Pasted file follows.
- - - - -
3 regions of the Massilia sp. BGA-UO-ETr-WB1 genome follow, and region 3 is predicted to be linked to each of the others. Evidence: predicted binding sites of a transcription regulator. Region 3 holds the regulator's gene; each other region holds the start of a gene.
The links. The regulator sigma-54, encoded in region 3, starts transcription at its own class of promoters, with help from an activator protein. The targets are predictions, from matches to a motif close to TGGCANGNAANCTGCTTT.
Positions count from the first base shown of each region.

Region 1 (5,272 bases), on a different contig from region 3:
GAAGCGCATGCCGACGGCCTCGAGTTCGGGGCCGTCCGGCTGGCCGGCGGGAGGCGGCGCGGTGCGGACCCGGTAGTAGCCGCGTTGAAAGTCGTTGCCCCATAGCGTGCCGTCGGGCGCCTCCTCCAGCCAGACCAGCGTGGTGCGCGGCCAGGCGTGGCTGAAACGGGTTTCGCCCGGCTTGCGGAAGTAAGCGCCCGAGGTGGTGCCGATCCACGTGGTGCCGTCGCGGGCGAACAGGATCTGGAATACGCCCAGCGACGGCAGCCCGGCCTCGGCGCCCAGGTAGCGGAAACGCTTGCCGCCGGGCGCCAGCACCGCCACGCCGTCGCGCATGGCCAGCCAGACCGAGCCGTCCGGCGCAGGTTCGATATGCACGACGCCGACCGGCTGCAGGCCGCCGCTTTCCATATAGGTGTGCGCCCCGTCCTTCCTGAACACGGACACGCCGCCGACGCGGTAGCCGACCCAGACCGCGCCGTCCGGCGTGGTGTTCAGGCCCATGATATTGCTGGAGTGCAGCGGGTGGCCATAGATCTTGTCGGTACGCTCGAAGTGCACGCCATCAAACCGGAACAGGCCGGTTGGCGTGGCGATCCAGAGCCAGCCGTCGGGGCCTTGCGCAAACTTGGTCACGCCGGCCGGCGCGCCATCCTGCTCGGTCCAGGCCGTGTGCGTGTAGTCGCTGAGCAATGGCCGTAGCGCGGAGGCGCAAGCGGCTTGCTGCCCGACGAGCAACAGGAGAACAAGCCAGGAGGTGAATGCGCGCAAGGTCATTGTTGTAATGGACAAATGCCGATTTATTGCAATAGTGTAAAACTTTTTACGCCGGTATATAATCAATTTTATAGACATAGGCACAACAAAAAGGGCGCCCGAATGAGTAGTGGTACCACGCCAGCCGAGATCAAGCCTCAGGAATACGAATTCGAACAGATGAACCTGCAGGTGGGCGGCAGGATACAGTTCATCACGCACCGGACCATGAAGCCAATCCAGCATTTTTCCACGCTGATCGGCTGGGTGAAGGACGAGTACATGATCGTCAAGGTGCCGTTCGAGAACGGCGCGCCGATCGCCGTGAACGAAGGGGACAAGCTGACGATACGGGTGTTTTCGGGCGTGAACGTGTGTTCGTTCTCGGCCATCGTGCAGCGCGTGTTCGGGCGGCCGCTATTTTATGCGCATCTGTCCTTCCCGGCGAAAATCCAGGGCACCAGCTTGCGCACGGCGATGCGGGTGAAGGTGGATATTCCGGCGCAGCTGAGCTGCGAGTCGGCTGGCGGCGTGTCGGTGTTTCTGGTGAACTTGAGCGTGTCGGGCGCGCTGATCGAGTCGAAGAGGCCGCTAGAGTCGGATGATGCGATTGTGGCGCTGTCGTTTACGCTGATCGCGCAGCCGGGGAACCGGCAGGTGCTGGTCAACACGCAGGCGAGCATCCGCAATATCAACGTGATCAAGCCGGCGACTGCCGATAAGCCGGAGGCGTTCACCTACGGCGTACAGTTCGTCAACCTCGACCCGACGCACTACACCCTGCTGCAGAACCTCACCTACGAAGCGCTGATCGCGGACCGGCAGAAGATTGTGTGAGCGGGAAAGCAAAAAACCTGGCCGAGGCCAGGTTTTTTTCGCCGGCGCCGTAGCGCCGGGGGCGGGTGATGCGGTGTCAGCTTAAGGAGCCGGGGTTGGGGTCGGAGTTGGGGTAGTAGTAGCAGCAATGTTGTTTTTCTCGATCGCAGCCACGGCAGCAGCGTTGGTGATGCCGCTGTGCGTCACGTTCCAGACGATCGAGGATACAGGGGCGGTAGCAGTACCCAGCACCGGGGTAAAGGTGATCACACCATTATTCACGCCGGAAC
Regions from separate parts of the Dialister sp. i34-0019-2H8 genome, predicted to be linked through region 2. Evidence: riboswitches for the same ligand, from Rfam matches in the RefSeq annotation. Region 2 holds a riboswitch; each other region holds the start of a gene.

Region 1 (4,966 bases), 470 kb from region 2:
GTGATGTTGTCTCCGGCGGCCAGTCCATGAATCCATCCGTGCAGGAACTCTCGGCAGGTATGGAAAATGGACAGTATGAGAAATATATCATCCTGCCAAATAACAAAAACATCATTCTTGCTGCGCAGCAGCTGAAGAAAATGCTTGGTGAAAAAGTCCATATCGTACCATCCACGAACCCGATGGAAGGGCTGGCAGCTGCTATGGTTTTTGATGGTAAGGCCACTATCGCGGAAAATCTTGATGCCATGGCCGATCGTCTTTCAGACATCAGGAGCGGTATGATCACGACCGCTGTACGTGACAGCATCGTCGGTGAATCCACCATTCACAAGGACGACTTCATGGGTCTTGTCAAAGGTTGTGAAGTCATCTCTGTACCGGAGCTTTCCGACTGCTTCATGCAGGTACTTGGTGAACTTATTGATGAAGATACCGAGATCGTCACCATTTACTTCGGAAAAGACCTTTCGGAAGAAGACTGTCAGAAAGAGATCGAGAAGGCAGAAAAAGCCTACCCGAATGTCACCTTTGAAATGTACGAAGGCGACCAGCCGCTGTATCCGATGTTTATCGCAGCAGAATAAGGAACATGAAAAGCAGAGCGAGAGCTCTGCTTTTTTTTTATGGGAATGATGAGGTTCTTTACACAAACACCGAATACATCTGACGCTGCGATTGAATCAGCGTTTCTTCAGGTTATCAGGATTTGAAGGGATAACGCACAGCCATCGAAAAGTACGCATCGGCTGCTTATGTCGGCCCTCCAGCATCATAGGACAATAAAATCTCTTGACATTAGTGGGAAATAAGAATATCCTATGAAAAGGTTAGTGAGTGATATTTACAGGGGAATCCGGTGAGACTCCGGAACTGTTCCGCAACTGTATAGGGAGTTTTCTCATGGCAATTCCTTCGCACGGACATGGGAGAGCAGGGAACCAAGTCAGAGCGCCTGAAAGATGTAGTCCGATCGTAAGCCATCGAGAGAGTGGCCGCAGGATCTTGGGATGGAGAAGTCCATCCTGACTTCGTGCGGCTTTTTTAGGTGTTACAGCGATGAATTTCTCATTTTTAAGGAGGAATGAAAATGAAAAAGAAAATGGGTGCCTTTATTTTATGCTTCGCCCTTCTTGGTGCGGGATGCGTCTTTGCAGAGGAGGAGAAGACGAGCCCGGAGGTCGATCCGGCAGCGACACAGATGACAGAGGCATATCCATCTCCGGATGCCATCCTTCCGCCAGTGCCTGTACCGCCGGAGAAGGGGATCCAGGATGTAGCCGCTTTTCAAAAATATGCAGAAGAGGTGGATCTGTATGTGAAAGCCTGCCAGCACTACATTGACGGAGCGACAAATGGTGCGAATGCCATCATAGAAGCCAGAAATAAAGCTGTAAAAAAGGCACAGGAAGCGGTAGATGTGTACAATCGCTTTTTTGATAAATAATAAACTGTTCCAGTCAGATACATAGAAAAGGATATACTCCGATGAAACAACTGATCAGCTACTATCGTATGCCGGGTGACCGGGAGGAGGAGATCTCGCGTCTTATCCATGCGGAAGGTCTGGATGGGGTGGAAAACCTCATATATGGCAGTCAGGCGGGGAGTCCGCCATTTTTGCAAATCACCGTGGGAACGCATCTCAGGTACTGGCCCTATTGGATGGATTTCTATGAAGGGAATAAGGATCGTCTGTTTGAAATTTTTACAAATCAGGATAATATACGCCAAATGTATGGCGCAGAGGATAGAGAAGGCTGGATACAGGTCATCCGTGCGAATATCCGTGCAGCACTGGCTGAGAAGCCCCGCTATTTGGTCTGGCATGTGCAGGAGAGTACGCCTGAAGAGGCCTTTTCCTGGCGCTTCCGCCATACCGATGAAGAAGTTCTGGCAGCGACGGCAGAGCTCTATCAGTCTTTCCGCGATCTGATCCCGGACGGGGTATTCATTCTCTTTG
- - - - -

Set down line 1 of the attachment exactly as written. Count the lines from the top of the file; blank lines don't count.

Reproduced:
3 regions of the Massilia sp. BGA-UO-ETr-WB1 genome follow, and region 3 is predicted to be linked to each of the others. Evidence: predicted binding sites of a transcription regulator. Region 3 holds the regulator's gene; each other region holds the start of a gene.